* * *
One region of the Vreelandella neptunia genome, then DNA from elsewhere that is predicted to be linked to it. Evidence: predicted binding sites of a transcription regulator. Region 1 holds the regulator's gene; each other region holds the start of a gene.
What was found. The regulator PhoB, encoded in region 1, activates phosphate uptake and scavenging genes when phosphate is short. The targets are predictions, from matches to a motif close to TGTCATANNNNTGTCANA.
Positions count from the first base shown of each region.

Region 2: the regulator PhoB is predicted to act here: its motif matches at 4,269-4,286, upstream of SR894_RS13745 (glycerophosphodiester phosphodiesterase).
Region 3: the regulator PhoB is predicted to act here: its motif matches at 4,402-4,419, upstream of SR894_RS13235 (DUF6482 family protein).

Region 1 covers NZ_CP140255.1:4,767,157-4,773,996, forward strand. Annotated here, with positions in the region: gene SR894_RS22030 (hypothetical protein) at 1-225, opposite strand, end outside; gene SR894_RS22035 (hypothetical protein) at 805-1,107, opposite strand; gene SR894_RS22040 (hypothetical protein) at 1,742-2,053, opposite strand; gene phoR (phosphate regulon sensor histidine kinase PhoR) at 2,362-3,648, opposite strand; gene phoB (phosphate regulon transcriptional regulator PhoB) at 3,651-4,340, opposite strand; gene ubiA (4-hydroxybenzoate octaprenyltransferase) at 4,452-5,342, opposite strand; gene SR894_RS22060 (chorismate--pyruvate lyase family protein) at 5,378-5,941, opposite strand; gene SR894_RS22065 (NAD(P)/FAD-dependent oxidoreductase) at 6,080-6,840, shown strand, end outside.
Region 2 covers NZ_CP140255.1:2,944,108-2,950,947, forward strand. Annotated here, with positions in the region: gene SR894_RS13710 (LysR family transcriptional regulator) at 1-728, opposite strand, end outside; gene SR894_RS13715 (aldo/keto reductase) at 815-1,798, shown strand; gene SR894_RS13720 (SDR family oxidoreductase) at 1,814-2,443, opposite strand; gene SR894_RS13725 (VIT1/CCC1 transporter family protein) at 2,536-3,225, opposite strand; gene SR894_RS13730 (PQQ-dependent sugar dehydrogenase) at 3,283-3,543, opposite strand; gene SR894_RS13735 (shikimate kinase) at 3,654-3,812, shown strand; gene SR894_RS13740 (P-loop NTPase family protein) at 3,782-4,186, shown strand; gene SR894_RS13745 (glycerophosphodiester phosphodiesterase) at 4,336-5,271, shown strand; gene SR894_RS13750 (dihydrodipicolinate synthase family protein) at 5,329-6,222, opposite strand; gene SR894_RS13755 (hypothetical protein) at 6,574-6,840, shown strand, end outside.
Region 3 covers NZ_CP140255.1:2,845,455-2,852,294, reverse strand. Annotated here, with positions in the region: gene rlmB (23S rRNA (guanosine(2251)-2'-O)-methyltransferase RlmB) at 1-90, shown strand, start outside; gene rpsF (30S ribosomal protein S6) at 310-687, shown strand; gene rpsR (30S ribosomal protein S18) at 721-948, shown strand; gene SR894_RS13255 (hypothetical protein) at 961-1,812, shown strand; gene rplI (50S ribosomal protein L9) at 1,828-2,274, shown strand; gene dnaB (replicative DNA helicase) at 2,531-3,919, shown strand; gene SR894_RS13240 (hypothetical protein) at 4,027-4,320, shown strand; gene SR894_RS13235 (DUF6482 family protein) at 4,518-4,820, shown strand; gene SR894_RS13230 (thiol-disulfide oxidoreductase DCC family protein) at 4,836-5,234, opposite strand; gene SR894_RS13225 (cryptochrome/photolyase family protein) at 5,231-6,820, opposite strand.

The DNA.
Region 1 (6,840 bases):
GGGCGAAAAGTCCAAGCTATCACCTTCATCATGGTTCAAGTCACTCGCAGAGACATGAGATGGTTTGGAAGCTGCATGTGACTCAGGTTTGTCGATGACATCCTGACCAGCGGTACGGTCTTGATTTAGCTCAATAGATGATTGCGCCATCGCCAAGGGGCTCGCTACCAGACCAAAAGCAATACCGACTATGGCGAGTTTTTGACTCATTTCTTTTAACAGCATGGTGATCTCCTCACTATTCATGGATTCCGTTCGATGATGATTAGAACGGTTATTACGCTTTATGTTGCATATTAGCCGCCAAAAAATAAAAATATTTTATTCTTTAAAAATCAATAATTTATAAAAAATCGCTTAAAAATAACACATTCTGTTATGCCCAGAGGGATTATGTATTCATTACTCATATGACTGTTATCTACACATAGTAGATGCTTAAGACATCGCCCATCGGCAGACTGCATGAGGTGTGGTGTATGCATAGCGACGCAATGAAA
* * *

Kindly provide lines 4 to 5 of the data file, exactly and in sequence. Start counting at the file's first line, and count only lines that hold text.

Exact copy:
Region 2: the regulator PhoB is predicted to act here: its motif matches at 4,269-4,286, upstream of SR894_RS13745 (glycerophosphodiester phosphodiesterase).
Region 3: the regulator PhoB is predicted to act here: its motif matches at 4,402-4,419, upstream of SR894_RS13235 (DUF6482 family protein).